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Food Marketing Limitations Advance

Tougher standards for junk food advertising may be on the way in New York state.

Members of the state Senate Agriculture Committee recently passed S.7487B, 6-3, with state Sen. George Borrello, R-Sunset Bay, voting against. Borrello said the intent of the bill is sound, but questioned a clause allowing any person who thinks they have suffered damages to be allowed to sue in state or federal court.

“I understand the intent of this and I appreciate the intent of it,” Borrello said. “My concern is this includes a private right of action which I am just not a fan of. I think that’s kind of an under-the-radar gift to special interests to do so.”

S.7487 is sponsored by Sen. Zellnor Myrie, D-Brooklyn. It would amend the state Agriculture and Markets Law to require the claims made in an advertisement, the failure to reveal material facts and the target of an advertisement are all considered when determining whether an advertisement is false or misleading. In addition, it provides special consideration when the target audience of an advertisement is children.

The state Agriculture and Markets Department and the state Health Department would be required to produce a report to the state Legislature showing which foods are bad for children according to generally accepted nutritional standards. Myrie’s proposal also gives additional authority to regulators to target specific food related industries such as ultra-processed foods for the implementation of a childhood obesity prevention program.

“I take your point, Sen. Borrello, on the private right of action,” Myrie said. “But this is not just in this bill but used in several others as a motivating factor for folks to do the right thing. Hopefully it doesn’t have to come to litigation. That’s my goal with this legislation. And I also want to say generally the intent of this bill to prevent corporations that are spending billions of dollars targeting our children with unhealthy food and overconsumption is one I think we all agree with. I think it’s just the destination — how do we get there?”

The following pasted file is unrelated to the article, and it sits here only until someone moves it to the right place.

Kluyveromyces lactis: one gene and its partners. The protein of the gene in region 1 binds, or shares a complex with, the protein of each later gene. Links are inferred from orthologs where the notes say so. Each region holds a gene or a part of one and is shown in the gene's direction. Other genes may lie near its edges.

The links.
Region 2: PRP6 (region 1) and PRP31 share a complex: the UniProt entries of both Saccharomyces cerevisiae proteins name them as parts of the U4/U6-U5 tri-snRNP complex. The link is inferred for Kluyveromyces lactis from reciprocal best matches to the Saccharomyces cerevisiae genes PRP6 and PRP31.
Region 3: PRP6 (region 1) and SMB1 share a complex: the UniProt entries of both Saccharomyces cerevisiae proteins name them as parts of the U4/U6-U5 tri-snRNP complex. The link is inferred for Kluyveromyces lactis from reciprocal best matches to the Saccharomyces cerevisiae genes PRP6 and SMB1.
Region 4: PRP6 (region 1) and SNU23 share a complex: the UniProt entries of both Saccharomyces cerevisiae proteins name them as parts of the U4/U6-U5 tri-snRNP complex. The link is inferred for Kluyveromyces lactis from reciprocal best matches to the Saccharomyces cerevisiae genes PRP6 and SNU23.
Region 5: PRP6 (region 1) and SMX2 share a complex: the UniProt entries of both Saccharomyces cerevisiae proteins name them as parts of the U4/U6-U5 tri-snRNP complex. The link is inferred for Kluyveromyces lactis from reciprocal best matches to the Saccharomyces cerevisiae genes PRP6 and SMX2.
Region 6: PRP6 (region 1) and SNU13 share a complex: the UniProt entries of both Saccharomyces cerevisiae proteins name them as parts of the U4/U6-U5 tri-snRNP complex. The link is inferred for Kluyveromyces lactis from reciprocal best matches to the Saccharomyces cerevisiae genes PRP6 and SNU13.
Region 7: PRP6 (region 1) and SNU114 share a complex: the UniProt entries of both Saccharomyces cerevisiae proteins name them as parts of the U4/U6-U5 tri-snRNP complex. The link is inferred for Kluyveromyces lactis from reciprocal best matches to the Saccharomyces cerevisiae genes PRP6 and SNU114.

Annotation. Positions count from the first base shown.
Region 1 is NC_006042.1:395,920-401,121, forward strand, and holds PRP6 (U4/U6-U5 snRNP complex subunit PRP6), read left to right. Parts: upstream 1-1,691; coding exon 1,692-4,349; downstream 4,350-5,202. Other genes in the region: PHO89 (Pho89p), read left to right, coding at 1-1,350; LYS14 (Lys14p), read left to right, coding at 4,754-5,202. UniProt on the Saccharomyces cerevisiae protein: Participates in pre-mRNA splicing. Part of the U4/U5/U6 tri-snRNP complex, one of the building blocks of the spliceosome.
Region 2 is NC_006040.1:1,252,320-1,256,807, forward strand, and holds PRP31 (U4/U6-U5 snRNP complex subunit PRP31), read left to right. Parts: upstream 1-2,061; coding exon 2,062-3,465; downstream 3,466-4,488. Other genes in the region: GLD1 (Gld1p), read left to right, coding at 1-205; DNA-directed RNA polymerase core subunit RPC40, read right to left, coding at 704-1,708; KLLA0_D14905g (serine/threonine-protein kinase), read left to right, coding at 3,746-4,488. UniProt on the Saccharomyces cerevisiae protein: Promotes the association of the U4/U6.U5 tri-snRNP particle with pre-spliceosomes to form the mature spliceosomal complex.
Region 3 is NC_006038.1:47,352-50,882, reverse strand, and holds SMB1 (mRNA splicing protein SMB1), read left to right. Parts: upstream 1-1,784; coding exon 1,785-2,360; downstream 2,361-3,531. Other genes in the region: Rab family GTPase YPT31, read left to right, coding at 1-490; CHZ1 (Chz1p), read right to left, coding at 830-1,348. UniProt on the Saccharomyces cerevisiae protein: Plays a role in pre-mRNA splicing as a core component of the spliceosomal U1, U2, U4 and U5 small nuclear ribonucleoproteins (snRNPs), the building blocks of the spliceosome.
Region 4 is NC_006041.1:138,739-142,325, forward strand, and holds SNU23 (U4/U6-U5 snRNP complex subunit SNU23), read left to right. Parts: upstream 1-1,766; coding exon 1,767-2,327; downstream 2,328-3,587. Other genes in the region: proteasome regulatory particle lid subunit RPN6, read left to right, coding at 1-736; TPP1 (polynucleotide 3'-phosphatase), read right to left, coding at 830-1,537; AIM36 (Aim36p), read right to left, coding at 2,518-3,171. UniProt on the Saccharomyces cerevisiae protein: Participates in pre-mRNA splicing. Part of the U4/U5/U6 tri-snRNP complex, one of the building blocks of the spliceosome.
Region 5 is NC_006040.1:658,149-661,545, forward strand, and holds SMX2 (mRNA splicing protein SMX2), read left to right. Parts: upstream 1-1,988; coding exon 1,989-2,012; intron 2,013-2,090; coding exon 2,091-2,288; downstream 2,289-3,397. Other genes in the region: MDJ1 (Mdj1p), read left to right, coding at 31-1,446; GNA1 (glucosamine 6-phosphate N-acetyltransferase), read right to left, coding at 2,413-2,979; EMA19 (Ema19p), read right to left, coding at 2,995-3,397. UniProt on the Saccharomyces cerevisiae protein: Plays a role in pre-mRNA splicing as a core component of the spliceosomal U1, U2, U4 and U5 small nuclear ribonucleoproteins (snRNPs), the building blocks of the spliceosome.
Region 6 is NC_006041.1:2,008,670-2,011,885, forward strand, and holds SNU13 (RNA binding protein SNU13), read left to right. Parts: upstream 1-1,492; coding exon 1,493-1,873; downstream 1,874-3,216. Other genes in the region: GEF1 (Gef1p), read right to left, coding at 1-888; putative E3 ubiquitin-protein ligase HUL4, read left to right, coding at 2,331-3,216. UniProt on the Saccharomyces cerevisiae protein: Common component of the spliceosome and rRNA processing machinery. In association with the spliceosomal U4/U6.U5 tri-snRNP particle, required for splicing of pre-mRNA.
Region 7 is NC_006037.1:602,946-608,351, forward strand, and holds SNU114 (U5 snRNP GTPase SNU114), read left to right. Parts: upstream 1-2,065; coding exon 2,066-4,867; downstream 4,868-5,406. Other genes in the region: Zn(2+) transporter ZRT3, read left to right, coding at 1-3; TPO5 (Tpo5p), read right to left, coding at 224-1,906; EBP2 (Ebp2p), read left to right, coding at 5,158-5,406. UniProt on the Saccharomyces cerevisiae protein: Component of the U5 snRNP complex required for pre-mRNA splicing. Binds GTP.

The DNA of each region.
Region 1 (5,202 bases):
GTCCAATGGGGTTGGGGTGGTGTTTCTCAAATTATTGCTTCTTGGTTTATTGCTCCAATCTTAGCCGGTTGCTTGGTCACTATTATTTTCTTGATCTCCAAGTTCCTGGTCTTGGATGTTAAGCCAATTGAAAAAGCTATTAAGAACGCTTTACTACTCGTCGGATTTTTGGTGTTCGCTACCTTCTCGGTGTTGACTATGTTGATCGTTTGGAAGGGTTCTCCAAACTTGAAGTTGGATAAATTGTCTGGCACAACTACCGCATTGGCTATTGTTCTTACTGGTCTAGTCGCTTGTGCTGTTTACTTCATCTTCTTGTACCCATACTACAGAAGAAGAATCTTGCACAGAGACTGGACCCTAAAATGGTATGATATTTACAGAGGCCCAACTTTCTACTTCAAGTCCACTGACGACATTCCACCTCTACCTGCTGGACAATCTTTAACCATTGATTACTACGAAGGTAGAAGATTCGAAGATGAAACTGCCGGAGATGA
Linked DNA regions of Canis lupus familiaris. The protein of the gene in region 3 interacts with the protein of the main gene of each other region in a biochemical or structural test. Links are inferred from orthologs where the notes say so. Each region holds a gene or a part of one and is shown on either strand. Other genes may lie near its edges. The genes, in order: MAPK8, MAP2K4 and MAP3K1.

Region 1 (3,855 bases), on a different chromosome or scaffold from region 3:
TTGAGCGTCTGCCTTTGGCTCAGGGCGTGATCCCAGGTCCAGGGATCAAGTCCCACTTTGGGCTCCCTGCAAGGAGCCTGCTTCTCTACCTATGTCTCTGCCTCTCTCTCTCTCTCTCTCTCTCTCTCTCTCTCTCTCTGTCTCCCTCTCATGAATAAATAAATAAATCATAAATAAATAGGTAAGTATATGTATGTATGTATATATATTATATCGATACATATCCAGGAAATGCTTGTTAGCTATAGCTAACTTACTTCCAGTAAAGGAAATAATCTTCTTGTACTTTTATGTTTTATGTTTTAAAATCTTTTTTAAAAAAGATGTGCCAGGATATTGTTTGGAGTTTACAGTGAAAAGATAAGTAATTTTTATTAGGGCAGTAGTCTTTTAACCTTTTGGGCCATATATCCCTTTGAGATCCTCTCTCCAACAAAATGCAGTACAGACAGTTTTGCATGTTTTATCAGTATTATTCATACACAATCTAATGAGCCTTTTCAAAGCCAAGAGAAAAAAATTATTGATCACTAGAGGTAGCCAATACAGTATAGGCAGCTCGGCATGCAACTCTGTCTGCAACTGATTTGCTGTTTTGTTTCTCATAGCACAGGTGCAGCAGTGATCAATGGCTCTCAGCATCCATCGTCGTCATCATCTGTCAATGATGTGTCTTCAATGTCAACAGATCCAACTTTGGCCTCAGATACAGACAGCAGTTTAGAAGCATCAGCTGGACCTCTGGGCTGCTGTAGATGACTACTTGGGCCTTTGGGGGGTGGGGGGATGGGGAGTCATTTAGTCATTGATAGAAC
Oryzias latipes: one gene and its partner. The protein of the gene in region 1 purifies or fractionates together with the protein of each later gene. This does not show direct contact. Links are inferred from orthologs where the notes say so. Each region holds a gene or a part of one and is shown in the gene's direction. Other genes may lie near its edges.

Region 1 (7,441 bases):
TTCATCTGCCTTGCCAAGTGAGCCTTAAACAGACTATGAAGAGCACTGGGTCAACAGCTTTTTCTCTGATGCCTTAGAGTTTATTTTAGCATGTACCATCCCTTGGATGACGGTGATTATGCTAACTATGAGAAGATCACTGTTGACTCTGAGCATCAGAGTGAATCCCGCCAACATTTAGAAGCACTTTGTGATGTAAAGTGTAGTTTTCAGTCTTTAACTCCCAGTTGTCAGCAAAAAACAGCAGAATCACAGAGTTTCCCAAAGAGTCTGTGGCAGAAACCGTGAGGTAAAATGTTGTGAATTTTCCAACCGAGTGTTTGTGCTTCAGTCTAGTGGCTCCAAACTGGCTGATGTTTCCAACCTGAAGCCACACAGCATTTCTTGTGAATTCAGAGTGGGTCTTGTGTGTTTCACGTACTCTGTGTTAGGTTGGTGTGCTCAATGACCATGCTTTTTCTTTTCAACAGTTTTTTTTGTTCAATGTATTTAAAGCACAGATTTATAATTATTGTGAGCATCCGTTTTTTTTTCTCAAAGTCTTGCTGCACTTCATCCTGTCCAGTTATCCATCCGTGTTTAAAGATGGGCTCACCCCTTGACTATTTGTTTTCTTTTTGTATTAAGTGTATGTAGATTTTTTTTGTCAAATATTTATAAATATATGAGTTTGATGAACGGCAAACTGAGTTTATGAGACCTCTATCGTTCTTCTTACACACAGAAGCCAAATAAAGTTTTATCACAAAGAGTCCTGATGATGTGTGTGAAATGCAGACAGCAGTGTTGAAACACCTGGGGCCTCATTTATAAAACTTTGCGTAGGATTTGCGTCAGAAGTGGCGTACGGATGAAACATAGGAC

Companion legislation (A.8583) has not made it out of the Assembly Agriculture Committee this session. Myrie said there have been concerns raised by the New York Farm Bureau about some New York-produced items being labeled unhealthy. Myrie said his intent is to open markets and opportunities for state farms to have children eating healthier food produced by state farms rather than the items they see on television advertising.

Borrello said he would also like to see the state tackle other truth in advertising matters involving the dairy industry — namely, what is and isn’t considered milk.

“I will also make a comment that has nothing to do with your bill, but talking about truth in advertising, which is what you’re talking about here,” Borrello said. “I would love it if we had the power here in New York state to eliminate calling things like almond milk actually milk instead of things that come from a mammal. As a side note, I wish that was within our power, I know that’s a federal power, but that’s certainly a truth in advertising issue as far as I’m concerned.”

Committee members also passed S.8973, which would allow a dog that is not dangerous to be returned to the owner on the dog’s license. Current state law requires stray dogs be taken to the local animal shelter. A valid license would be required for dogs to be returned to their owner. Unlicensed animals would still be taken to the nearest shelter.

“It was surprising to me that this was not the law to begin with,” said Assemblywoman Michelle Hinchey, D-Kingston. “I’m really happy we’re able to do this now. If a dog is found or you lose your dog and someone finds it, right now it has to be returned to a shelter, not to the owner. So we obviously want to make that as easy as possible for people to be reunited with their beloved pet.”

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